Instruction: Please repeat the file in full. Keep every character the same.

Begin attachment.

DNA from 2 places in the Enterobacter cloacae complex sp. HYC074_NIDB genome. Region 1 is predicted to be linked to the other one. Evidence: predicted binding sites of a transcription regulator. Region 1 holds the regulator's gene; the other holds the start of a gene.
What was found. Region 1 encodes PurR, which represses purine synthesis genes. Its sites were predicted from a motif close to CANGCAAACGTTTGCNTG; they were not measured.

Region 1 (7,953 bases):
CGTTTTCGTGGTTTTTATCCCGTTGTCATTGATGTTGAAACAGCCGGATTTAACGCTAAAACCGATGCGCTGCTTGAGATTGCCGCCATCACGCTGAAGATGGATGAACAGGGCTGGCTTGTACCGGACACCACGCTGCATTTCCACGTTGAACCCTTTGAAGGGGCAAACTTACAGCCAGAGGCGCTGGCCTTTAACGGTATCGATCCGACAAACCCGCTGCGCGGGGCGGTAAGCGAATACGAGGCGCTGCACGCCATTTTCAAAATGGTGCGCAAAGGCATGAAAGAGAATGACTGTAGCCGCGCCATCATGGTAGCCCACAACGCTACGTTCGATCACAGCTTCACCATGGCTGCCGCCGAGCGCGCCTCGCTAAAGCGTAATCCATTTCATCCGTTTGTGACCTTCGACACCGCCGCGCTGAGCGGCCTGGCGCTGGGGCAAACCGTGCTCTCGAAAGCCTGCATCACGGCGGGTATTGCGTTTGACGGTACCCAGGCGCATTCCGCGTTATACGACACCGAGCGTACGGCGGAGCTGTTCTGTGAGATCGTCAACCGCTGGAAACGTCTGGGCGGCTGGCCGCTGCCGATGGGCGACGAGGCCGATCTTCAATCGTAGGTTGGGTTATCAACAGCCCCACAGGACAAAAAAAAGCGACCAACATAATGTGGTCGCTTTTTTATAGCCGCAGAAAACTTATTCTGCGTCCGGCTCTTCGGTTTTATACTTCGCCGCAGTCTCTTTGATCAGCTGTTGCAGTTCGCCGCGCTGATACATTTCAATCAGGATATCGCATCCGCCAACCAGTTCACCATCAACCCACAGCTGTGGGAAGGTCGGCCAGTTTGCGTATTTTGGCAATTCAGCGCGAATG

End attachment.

DNA from 2 places in the Enterobacter cloacae complex sp. HYC074_NIDB genome. Region 1 is predicted to be linked to the other one. Evidence: predicted binding sites of a transcription regulator. Region 1 holds the regulator's gene; the other holds the start of a gene.
What was found. Region 1 encodes PurR, which represses purine synthesis genes. Its sites were predicted from a motif close to CANGCAAACGTTTGCNTG; they were not measured.

Region 1 (7,953 bases):
CGTTTTCGTGGTTTTTATCCCGTTGTCATTGATGTTGAAACAGCCGGATTTAACGCTAAAACCGATGCGCTGCTTGAGATTGCCGCCATCACGCTGAAGATGGATGAACAGGGCTGGCTTGTACCGGACACCACGCTGCATTTCCACGTTGAACCCTTTGAAGGGGCAAACTTACAGCCAGAGGCGCTGGCCTTTAACGGTATCGATCCGACAAACCCGCTGCGCGGGGCGGTAAGCGAATACGAGGCGCTGCACGCCATTTTCAAAATGGTGCGCAAAGGCATGAAAGAGAATGACTGTAGCCGCGCCATCATGGTAGCCCACAACGCTACGTTCGATCACAGCTTCACCATGGCTGCCGCCGAGCGCGCCTCGCTAAAGCGTAATCCATTTCATCCGTTTGTGACCTTCGACACCGCCGCGCTGAGCGGCCTGGCGCTGGGGCAAACCGTGCTCTCGAAAGCCTGCATCACGGCGGGTATTGCGTTTGACGGTACCCAGGCGCATTCCGCGTTATACGACACCGAGCGTACGGCGGAGCTGTTCTGTGAGATCGTCAACCGCTGGAAACGTCTGGGCGGCTGGCCGCTGCCGATGGGCGACGAGGCCGATCTTCAATCGTAGGTTGGGTTATCAACAGCCCCACAGGACAAAAAAAAGCGACCAACATAATGTGGTCGCTTTTTTATAGCCGCAGAAAACTTATTCTGCGTCCGGCTCTTCGGTTTTATACTTCGCCGCAGTCTCTTTGATCAGCTGTTGCAGTTCGCCGCGCTGATACATTTCAATCAGGATATCGCATCCGCCAACCAGTTCACCATCAACCCACAGCTGTGGGAAGGTCGGCCAGTTTGCGTATTTTGGCAATTCAGCGCGAATG